World Champion Paolo Bettini (Quick Step), Filippo Pozzato (Liquigas) and sprinter Alessandro Petacchi (Milram) are just three of the big Italian names that will line-up in the coastal town of Civitavecchia on Wednesday (March 14) for the start of the Tirreno-Adriatico stage race.

The seven day race starts on Italy’s west coast, just north of Rome, and travels north east to finish on the Adriatic coast.

While David Millar, Tom Boonen and Daniele Bennati are busy racing south through France in Paris-Nice, most of the Italian favourites for Milan-San Remo have opted to race where the pasta is cooked al dente and the espresso taste good and has a real caffeine kick. All of them will use the sprint finishes and hilly stages to work on their form ready for Milan-San Remo on March 24.

Paolo Bettini crashed on a fast descent in Saturday?s Milan-Turin race but was unhurt, and will start Tirreno determined to win at least one stage. Dutch talent Thomas Dekker (Rabobank) wears number one after winning the race last year, and is again a favourite because of the key 20.5-km time trial stage on Sunday. The stage includes a climb in the second half and so will the suit the lightweight Dekker, but penalise the likes of world time trial champion Fabian Cancellara (CSC).

Monday?s sixth stage to San Giacomo ends with a climb up to 1,105 metres and alnog with the time trial, will play a key factor in deciding who takes the red and yellow striped leader?s jersey, the climb should also give us a glimpse of who’s in form for Milan-San Remo.

The opening 160km stage around Civitavecchia on Wednesday is expected to end in a bunch sprint with Alessandro Petacchi (Milram) favourite to win the dash to the line. Petacchi has won and lost sprints so far this season but, as he recently told our sister magazine Cycle Sport, he is determined to get back to his best form after fracturing his kneecap in last year?s Giro d?Italia and wants his Milan-San Remo crown back. Petacchi will have his strongest lead out train to help him, including German veteran, Erik Zabel.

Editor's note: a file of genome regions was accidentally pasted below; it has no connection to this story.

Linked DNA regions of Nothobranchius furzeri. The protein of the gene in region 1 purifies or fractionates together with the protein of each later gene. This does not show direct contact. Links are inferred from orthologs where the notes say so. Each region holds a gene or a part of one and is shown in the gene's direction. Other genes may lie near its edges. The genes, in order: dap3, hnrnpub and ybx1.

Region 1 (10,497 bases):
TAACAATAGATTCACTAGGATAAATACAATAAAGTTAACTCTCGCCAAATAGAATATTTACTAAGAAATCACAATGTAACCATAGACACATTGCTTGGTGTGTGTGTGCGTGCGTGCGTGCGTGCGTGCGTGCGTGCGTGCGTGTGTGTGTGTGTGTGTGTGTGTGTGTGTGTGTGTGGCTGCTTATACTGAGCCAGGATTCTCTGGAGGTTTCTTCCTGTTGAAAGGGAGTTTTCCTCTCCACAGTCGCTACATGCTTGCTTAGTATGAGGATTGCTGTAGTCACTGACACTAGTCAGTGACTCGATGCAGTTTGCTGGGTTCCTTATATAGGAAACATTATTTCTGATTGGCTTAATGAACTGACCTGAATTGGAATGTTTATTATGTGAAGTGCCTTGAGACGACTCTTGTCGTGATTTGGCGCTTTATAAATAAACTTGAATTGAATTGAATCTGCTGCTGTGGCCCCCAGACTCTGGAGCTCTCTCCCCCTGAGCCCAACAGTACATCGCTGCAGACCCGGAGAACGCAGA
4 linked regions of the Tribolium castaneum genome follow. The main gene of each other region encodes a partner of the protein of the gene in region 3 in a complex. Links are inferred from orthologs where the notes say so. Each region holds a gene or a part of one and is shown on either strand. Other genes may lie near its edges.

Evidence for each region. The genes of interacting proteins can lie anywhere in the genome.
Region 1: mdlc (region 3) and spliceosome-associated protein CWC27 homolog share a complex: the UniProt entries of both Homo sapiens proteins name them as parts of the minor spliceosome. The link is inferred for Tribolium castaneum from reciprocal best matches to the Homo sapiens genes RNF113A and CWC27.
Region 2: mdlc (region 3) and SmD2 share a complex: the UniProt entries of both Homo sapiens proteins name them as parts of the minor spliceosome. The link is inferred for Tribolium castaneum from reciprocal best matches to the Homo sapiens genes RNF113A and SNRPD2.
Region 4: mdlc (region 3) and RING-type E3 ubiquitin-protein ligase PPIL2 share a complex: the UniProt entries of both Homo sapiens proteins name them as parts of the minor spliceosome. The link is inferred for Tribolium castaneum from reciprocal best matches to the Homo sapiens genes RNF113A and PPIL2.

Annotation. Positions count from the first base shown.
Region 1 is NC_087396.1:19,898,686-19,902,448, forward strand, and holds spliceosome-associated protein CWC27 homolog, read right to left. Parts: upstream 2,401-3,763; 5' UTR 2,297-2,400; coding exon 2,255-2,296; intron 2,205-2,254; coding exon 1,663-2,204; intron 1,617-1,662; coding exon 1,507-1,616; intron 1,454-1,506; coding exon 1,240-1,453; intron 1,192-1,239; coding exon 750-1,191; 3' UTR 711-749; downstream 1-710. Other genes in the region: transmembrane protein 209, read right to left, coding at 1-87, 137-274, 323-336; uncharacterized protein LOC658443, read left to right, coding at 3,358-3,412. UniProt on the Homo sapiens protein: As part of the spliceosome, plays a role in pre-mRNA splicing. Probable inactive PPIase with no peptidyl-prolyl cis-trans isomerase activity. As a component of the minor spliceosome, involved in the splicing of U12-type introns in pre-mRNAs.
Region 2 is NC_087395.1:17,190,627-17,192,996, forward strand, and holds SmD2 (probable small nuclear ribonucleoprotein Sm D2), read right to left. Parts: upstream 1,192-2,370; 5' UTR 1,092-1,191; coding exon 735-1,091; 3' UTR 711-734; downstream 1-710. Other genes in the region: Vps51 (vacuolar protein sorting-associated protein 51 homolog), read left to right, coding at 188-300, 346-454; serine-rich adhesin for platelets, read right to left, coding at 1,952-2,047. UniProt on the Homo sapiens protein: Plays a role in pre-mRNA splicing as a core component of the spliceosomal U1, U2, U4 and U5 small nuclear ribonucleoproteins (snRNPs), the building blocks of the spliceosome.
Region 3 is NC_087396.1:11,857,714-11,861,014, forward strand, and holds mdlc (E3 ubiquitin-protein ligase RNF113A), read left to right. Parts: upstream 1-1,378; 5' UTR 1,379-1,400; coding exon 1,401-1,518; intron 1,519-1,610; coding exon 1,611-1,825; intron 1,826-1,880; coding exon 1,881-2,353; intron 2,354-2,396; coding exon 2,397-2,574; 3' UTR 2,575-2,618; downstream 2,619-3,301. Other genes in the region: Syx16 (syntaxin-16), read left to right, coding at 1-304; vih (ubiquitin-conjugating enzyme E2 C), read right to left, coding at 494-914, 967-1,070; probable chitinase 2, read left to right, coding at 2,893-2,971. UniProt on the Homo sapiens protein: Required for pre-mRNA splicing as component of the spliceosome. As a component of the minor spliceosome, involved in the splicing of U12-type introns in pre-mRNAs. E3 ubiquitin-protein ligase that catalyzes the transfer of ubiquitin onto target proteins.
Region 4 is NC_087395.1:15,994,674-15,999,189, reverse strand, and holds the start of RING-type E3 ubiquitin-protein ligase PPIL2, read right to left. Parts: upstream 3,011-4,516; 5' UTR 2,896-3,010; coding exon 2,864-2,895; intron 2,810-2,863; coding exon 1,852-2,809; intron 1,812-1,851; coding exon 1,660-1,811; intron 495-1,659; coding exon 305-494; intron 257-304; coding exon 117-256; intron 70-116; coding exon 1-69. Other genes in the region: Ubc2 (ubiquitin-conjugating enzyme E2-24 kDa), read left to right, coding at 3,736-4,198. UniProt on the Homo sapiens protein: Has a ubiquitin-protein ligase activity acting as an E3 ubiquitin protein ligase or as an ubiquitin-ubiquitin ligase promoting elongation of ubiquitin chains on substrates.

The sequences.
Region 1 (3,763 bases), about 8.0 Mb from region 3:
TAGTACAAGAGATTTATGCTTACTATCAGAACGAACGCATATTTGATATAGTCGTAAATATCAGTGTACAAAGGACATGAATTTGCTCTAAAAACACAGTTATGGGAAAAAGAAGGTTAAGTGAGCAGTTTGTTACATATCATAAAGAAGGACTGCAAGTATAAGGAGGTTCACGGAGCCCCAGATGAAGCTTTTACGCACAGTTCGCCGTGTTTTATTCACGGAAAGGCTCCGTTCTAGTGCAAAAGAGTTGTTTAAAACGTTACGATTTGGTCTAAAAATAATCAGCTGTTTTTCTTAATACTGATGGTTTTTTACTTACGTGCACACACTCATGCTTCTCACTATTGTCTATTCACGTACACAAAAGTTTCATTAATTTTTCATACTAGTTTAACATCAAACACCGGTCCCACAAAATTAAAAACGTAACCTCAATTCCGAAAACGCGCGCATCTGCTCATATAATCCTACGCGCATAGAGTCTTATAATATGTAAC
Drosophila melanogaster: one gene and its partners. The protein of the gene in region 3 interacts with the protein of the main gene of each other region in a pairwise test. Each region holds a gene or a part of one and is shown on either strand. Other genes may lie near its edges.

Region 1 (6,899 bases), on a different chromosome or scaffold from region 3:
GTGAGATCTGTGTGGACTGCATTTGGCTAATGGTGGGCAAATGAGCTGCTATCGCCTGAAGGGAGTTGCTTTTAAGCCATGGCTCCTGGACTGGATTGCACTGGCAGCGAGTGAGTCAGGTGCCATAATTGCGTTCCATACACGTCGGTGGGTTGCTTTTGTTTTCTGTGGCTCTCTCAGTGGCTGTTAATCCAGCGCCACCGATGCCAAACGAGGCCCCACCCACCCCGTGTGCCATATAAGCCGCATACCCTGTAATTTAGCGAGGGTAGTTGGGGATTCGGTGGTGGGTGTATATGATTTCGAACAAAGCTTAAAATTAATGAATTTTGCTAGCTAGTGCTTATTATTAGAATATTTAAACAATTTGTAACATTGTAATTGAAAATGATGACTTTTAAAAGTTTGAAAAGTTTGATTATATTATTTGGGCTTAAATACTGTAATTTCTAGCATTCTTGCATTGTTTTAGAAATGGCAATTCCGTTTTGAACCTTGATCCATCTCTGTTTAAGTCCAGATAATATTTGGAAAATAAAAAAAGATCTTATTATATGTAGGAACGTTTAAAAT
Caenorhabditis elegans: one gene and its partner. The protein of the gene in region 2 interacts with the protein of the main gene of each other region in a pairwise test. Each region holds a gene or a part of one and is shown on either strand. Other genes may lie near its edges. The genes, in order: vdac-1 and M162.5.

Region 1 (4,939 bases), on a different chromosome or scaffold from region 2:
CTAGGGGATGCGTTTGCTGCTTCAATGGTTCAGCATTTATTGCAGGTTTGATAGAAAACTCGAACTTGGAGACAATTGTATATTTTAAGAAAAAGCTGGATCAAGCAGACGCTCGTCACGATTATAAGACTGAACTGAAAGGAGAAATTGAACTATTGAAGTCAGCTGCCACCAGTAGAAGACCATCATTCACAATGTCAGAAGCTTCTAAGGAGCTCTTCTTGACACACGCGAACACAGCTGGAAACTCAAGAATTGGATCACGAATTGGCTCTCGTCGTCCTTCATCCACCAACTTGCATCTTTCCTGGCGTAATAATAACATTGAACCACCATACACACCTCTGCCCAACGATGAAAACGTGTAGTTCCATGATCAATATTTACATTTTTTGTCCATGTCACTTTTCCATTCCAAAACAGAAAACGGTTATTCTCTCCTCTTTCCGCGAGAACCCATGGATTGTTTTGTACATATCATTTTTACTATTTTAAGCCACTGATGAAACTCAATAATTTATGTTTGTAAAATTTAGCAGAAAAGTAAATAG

2006 San Remo winner Filippo Pozzato will be out to stop Petacchi, and is expected to shine in the technically difficult, and uphill finishes in Tirreno-Adriatico. The Liquigas rider has already proved himself this year, by winning Het Volk. Both Petacchi (pictured) and Pozzato will face serious competition in the sprints from Oscar Freire (Rabobank) and Thor Hushovd (Credit Agricole).

Other riders on the impressive start list include Michael Boogerd (Rabobank), Andreas Kloden (Astana), Stefan Schumacher (Gerolsteiner), Alessandro Ballan (Lampre), Peter Van Petegem (Quick Step), Gerald Ciolek (T-Mobile), Jens Voigt and Stuart O?Grady (CSC). Just like in Paris-Nice, race organisers RCS Sport have not invited the Unibet.com team.

Ivan Basso (Discovery Channel) will ride his first race in Italy since wining the Giro d?Italia and being implicated in Operacion Puerto, while Tyler Hamilton will also be in action with his new Tinkoff team.

This year Tirreno-Adriatico will not be broadcast on Eurosport, with the only live coverage expected on Italian television channel Rai Tre. However there will be full coverage of Tirreno-Adriatico every day on www.cyclingweekly.com from our man in Italy Stephen Farrand.


Wednesday, 14 March: stage one, Civitavecchia-Civitavecchia (160 km);

Thursday, 15 March: stage two, Civitavecchia-Marsciano (202 km);

Friday, 16 March: stage three, Marsciano-Macerata (213 km);

Saturday, 17 March: stage four, Pievebovigliana- Offagna (161 km);

Sunday, 18 March: stage five, Civitanova Marche-Civitanova Marche Alta (Ind TT 20,5 km);

Monday, 19 March: stage six, San Benedetto del Tronto-San Giacomo Monti della Laga (164 km);

Tuesday, 20 March: stage seven, Civitella del Tronto-San Benedetto del Tronto (177 km).

Previous winners:

2006 Thomas Dekker (NED)

2005 Oscar Freire (ESP)

2004 Paolo Bettini (ITA)

2003 Filippo Pozzato (ITA)

2002 Erik Dekker (NED)

2001 Davide Rebellin (ITA)

2000 Abraham Olano (ESP)

1999 Michele Bartoli (ITA)

1998 Rolf Jaermann (SUI)

1997 Roberto Petito (ITA)

1996 Francesco Casagrande (ITA)

1995 Stefano Colage (ITA)

1994 Giorgio Furlan (ITA)

1993 Maurizio Fondriest (ITA)

1992 Rolf Sorensen (DEN)

1991 Herminio Diaz-Zabala (ESP)

1990 Tony Rominger (SUI)

1989 Tony Rominger (SUI)

1988 Erich Maechler (SUI)

1987 Rolf Sorensen (DEN)

1986 Luciano Rabottini (ITA)

1985 Joop Zoetemelk (NED)

1984 Tommy Prim (SWE)

1983 Roberto Visentini (ITA)

1982 Giuseppe Saronni (ITA)

1981 Francesco Moser (ITA)

1980 Francesco Moser (ITA)

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